I'm trying to run a computation-heavy program that creates an image on a website. Is it possible to compute in C++ and have an output stream that connects to an input stream in Node.js to display an image, or alternatively, stream is to the user and display it through JavaScript?

Also, I'm using Monte-Carlo Sampling so the stream would be binary.

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    you just need to connect the right sockets together. – ratchet freak Jan 22 '15 at 20:41
  • I'm not sure what you mean by that (I'm relatively new to programming but I have background in math). Could you explain this in more detail? – user939687 Jan 22 '15 at 20:42
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    @user939687 Practically every language allows you to read and write to/from the Standard streams, and practically every shell lets you pipe one program's standard output to another program's standard input. It's just a matter of both programs agreeing on the meaning of the bytes. – Doval Jan 22 '15 at 20:46
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    It's not a matter of which language you use; just make sure both programs agree on some format for the data. As for the second question, you'll have to benchmark it. – Doval Jan 22 '15 at 22:50
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    stackoverflow.com/q/23747892 – rwong Jan 23 '15 at 8:32

Short answer: yes.

A stream in the context of software is simply a sequence of bytes. What those bytes represent is up to you: it could be ASCII text, Unicode characters, a JPEG image, serialized object, anything your heart desires. The important thing is that the producer and consumer of the stream agree on the format.

Furthermore, a stream is not specific to two programs talking to each other. You can use streams inside the same program so two modules can talk to each other in a loosely coupled way.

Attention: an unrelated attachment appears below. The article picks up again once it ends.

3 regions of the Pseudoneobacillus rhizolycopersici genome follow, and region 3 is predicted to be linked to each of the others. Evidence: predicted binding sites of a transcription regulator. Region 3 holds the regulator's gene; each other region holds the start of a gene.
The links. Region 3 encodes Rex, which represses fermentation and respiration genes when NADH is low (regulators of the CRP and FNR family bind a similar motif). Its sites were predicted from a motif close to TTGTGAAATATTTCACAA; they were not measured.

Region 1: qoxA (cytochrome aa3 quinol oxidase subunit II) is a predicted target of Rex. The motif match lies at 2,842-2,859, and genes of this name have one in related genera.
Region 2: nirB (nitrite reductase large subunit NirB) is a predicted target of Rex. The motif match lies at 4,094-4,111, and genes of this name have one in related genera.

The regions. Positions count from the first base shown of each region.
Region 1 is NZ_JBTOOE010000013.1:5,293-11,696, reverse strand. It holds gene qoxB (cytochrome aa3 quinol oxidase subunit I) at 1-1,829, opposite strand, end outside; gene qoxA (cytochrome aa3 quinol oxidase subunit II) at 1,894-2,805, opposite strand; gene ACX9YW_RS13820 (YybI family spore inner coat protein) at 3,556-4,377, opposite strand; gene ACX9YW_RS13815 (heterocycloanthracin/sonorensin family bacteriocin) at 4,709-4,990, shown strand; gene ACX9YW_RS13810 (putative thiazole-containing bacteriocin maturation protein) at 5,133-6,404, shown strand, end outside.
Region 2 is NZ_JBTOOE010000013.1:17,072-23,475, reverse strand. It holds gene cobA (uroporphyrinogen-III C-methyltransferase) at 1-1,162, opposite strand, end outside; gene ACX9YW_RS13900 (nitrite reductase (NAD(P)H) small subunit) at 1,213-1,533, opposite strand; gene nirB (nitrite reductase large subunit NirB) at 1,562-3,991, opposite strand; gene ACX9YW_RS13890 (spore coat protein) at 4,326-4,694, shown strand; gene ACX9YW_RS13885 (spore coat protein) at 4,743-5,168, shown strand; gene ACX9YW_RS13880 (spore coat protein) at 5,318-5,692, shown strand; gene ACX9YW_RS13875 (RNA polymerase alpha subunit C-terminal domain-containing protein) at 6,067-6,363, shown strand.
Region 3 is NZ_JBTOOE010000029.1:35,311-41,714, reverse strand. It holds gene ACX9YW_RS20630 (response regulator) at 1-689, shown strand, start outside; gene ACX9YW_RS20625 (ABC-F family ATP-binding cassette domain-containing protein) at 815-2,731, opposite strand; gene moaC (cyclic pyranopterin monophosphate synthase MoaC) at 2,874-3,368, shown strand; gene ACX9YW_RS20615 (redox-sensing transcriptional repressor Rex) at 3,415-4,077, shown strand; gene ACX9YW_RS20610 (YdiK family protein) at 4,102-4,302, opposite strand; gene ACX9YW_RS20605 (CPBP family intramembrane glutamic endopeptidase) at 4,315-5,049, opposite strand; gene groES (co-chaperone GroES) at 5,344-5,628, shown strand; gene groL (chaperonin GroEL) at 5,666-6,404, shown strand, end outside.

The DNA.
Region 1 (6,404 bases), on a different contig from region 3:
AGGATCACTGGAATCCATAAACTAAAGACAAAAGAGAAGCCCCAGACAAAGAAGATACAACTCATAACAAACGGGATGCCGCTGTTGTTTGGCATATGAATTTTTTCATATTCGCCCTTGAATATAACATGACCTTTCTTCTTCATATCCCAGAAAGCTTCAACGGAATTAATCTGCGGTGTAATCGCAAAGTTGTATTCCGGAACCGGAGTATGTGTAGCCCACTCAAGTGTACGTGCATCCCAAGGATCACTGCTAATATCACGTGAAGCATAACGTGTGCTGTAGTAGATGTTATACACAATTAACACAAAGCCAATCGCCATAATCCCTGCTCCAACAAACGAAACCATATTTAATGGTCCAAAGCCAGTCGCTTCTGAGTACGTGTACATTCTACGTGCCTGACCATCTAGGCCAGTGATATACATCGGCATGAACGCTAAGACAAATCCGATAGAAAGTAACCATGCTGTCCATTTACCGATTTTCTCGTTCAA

What you are really looking for is the idea of sockets. A socket is typically used for IPC, or inter-process communication. A high level overview of the process looks like this:

  1. Program A opens a socket to a specific location, normally an IP address and port.
  2. Program B is listening on that IP address and port, and opens the socket on the other end.
  3. Both programs open streams for that socket. Program A can write bytes to its output stream, which show up in Program B's input stream after crossing over the socket. The reverse is also true, allowing bidirectional communication.
  4. When communication is done, one side closes the socket connection.

(If you think about it, this sounds a lot like loading a web page in your browser. This is not coincidental.)

Note that the language, architecture, and physical location of the two programs are not specified. That is the beauty of sockets: they are very low level and simply do not care about those details.

Normally you will use a library to deal with sockets and streams. Some languages have such facilities built-in to the standard libraries, some do not. Regardless, most popular languages will have something available because this is a very common task asked of modern computer systems.

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